Nominations for the December 20 Capitol Choices agenda will be due at 11:59 PM on Thursday, December 12. Nominations for the 2014 List will still be accepted for the January 17 meeting as long as the books were published in 2013. The last date for any nominations of 2013 books will be on January 9, 2014.
Nine-year old Margru is traded to a neighbor for some rice. That neighbor then sells her to slave traders and Margru's horrific journey on the Amistad begins. Based on extensive research, including some of Margru's own letters, Edinger re-creates the journey of a young girl from West Africa to Cuba and finally to Connecticut. With plenty of illustrations and newspaper images from 1839, this story in Margru's own words will hopefully impel children to research even further. Seven to Ten. Anne Womack
An intriguing window to how historical research about a "Great Man" can shed light on those upon who he trod. This book tells about George Washington's slaves, cleverly combining primary sources, photographs of Mount Vernon's historical interpreters, and rich descriptions of how the researchers used evidence to draw their conclusions. Ten to Fourteen. Rhona Campbell
Dramatic, richly colored illustrations complement fourteen diverse poems, each ten lines of ten syllables, that reflect ways slaves tried to cope with life’s uncertainties. Bits of information, like the patterning of a quilt block, build a multi-layered story of many horrors.
In 14 poems the voices of 14 different slaves are heard, describing the hardships of their individual lives and their dreams of freedom. The theme of quilt patterns is carried out in those dreams and in Michele Wood's powerfully living illustrations. [publication date waiting to be verified]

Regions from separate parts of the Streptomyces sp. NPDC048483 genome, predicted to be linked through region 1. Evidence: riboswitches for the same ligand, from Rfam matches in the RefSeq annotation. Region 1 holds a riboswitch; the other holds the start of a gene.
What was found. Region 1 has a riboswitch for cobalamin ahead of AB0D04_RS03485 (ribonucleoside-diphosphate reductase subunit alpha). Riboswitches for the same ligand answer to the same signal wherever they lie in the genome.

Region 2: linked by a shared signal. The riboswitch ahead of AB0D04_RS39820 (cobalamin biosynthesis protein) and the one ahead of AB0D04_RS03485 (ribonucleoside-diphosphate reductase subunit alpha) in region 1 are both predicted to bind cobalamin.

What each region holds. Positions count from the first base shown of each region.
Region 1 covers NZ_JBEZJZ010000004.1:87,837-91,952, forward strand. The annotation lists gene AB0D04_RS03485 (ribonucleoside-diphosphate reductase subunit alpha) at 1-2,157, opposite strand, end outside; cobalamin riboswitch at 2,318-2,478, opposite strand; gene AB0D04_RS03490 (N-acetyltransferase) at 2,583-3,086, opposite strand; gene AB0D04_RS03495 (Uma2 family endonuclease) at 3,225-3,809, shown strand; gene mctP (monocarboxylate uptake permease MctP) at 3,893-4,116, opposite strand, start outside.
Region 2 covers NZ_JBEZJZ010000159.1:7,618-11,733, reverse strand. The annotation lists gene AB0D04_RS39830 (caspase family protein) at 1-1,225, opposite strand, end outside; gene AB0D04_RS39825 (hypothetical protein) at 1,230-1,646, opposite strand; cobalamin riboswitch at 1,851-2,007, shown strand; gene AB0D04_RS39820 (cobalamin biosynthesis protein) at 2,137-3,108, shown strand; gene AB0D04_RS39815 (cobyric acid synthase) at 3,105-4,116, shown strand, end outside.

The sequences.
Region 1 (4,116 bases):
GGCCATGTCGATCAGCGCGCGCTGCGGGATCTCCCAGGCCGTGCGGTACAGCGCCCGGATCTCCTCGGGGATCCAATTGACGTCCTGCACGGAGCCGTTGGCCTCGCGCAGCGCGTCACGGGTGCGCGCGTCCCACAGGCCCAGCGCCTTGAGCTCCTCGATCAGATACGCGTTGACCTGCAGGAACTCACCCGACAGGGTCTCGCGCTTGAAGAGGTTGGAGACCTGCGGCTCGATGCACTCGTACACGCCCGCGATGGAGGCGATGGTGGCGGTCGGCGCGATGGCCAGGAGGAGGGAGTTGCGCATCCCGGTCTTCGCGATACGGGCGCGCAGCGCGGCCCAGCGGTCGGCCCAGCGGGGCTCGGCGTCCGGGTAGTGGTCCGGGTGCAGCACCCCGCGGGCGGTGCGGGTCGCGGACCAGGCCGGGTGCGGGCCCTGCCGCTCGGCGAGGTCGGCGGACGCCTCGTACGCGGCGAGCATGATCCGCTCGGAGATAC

Enticed from her Nepali mountain village with promises of a job in a fine house, thirteen-year-old Lakshmi is instead taken to India and sold into prostitution with seemingly no way to escape. The graceful free verse text makes her horrific journey bearable for the reader.
Crisp archival illustrations, photographs, maps, and extensive back matter complement an absorbing, well-woven narrative revealing how humanity’s desire for sugar enriched many, enslaved millions, and ultimately fueled revolutions and a new concept of “freedom”. A thought-provoking history.
Dave, a nineteenth-century slave, made beautiful clay pots, on which he often inscribed poems. The simple prose and earth-toned watercolor and collage illustrations lovingly evoke his strong hands, his care, his craft, and some hidden secrets for readers to discover.
Elijah, the first child born in a settlement of former slaves in Canada, finds his uneventful life disrupted when he attempts to locate the corrupt preacher who has stolen funds intended to purchase a family’s freedom.
Based on a diary of Swedish feminist Fredrika Bremer, this verse novel movingly portrays the plight of three women from diverse backgrounds struggling to find freedom in the midst of Cuban oppression in 1851.